Georgian National Security Council. His televised speech in that capacity in November 2003 at the height of the “Rose Revolution” probably
sealed the fate of the Shevardnadze government. Japaridze was appointed for a short time as Georgian foreign Minister after the revolution
but did not see eye to eye with many of the leaders that emerged after those events and was removed in March 2004.
He retains respect in key elements within the international community, particularly the US. In 2011 he became a member of the core team of
Bidzhina Ivanishvili’s party, and subsequently of the Georgian Dream coalition.
On the forthcoming elections
“My feeling is that the election has been stolen already, which is why the opposition has been treated the way it has. I expect the situation to escalate, and in this respect the summer will be really hard. But we are committed to political and constitutional ways. The government tries to engage us to street activities, but we are strictly committed to the constitutional path”.
On the Rose Revolution and its ideas
“Those of us who supported the Rose Revolution now feel really betrayed”, he says. “The current government have betrayed the values and principles of the revolution, which were supposed to be about a better future and hope for Georgia”.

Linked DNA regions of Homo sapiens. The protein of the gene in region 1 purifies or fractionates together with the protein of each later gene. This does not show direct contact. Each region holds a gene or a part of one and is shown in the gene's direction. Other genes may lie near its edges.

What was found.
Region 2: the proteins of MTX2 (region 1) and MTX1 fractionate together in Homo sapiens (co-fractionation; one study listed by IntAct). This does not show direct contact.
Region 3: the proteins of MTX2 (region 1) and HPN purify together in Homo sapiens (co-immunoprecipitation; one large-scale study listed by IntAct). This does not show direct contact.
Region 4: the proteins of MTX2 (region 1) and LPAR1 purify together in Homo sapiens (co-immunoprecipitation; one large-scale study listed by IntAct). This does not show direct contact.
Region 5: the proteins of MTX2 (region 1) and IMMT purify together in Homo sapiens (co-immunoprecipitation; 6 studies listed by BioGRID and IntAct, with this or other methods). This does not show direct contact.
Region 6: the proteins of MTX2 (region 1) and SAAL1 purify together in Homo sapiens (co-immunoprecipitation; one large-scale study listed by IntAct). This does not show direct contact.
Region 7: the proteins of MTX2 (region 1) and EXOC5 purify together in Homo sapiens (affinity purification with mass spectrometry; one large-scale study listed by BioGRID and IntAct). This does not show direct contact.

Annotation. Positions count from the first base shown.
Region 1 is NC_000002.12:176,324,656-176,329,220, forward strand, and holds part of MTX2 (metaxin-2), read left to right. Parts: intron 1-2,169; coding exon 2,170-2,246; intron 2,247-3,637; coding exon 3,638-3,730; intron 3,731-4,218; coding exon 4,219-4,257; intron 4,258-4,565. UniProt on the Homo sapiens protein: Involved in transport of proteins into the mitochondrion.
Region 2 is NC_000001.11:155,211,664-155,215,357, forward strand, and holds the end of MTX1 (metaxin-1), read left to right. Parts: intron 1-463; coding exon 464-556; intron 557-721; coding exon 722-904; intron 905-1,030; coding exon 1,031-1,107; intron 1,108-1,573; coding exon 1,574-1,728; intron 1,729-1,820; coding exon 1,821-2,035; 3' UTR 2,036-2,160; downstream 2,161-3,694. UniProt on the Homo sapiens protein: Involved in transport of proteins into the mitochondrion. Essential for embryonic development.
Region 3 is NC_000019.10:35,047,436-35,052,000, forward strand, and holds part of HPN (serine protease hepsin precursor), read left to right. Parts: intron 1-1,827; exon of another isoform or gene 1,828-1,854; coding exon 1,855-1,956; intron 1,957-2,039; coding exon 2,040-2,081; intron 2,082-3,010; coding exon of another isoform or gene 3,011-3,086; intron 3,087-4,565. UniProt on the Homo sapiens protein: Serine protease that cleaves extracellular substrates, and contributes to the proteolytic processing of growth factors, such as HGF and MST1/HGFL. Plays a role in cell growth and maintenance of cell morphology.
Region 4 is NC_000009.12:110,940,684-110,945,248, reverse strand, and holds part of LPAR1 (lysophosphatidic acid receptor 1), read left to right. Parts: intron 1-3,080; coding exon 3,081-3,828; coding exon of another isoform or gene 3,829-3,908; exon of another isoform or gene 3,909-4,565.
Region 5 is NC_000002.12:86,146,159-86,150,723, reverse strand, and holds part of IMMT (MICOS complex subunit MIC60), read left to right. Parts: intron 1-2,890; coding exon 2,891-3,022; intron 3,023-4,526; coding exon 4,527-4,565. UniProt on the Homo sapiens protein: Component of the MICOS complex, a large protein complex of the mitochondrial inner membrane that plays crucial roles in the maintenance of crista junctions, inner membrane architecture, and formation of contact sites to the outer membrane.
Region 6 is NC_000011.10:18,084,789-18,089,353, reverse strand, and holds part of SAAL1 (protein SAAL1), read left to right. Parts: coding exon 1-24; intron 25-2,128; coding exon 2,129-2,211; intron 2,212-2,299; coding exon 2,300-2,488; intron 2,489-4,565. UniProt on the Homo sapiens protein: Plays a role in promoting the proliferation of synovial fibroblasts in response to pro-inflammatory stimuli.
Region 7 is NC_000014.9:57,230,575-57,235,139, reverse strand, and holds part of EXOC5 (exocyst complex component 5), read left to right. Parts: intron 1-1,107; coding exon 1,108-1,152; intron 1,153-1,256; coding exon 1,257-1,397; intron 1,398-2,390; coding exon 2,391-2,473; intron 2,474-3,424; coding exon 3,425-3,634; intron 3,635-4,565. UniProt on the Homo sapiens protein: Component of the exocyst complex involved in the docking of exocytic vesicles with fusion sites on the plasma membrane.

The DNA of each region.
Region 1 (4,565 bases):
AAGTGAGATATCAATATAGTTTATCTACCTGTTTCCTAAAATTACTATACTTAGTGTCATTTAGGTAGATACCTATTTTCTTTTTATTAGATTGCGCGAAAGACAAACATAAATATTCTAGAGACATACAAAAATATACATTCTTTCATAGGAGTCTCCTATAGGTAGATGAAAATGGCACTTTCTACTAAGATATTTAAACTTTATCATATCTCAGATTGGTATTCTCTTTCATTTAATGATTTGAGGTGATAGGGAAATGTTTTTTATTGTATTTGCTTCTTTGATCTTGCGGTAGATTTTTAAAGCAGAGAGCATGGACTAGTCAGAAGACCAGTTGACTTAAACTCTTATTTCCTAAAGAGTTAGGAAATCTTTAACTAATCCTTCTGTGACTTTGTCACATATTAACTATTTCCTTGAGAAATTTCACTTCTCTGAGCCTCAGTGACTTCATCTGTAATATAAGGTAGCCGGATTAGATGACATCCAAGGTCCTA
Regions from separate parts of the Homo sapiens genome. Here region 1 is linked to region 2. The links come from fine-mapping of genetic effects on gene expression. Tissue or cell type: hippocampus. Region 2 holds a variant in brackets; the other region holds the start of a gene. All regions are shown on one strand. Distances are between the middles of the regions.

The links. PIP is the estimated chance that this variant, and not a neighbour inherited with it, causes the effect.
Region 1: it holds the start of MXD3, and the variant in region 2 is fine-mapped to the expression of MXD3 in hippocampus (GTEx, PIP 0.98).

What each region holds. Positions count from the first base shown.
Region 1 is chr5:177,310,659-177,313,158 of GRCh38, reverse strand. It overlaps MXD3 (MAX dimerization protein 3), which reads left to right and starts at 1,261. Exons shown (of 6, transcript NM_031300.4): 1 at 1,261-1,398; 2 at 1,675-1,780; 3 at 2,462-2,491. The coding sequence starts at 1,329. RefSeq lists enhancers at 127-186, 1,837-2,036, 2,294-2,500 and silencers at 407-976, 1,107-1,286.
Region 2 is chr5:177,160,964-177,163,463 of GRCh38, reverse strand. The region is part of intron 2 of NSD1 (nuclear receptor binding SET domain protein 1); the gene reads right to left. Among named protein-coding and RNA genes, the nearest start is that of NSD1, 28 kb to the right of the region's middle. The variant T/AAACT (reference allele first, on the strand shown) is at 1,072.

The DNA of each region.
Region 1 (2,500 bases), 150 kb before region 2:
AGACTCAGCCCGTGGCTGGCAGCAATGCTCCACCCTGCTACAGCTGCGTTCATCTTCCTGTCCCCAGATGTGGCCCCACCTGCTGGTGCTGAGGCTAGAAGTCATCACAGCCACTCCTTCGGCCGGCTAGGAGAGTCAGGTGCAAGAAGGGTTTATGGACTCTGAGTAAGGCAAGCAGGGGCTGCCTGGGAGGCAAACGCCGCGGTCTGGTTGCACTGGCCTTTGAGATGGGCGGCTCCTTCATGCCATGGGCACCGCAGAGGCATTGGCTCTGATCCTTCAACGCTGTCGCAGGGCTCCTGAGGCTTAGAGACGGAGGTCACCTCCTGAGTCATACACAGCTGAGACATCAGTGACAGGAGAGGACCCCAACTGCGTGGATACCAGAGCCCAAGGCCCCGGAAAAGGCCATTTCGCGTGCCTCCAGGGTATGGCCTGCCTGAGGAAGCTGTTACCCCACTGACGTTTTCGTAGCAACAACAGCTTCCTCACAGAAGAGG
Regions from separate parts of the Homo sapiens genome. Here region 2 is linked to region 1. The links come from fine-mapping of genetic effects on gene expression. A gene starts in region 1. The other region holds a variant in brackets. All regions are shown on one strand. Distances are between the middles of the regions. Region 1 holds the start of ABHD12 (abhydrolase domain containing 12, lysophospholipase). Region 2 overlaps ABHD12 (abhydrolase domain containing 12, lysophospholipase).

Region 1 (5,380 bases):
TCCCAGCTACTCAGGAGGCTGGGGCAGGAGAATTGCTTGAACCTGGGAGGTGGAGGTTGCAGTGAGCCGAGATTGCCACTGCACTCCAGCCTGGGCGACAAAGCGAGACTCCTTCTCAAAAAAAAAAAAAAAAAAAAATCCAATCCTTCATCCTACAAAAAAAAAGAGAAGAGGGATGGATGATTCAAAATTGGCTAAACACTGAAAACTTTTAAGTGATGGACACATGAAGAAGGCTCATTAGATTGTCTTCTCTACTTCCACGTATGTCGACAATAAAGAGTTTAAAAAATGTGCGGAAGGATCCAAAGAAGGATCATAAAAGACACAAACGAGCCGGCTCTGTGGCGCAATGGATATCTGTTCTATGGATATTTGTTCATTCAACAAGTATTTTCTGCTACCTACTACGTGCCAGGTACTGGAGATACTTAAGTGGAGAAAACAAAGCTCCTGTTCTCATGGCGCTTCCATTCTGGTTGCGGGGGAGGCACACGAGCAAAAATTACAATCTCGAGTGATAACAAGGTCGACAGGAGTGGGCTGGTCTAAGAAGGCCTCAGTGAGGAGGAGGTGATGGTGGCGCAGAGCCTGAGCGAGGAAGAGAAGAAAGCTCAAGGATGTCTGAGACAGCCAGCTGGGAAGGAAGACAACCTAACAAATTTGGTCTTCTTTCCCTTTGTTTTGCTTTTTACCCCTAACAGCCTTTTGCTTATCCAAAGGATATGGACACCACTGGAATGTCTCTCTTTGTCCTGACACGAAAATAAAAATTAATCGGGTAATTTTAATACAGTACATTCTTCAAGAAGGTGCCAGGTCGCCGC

On the agenda of the Georgian Dream Coalition
“[The agenda for the Georgian Dream Coalition] is not just to fight Saakashvili and be critical, but to fight for Georgia’s better future”. “My counter message is: let us have transparent elections. Let the citizens judge and decide”.
On the current Georgian Government
“[The current Georgian Government is a manipulative one. It is quite skilful at delivering messages that the west wants to hear, in Brussels, Berlin and Washington DC”. “Yes, I want [The Georgian Dream Coalition] to win the elections, but more than this, I want to live in a country where elections are lost by a party in power. This has never happened in Georgia”. On EU and Euro-Atlantic integration “[We]acknowledge that this government has done positive things in this area [but] before we talk about EU membership, we should be a normal, functioning democracy. For Georgia, European integration should be used for its internal processes first. It will be a long process”.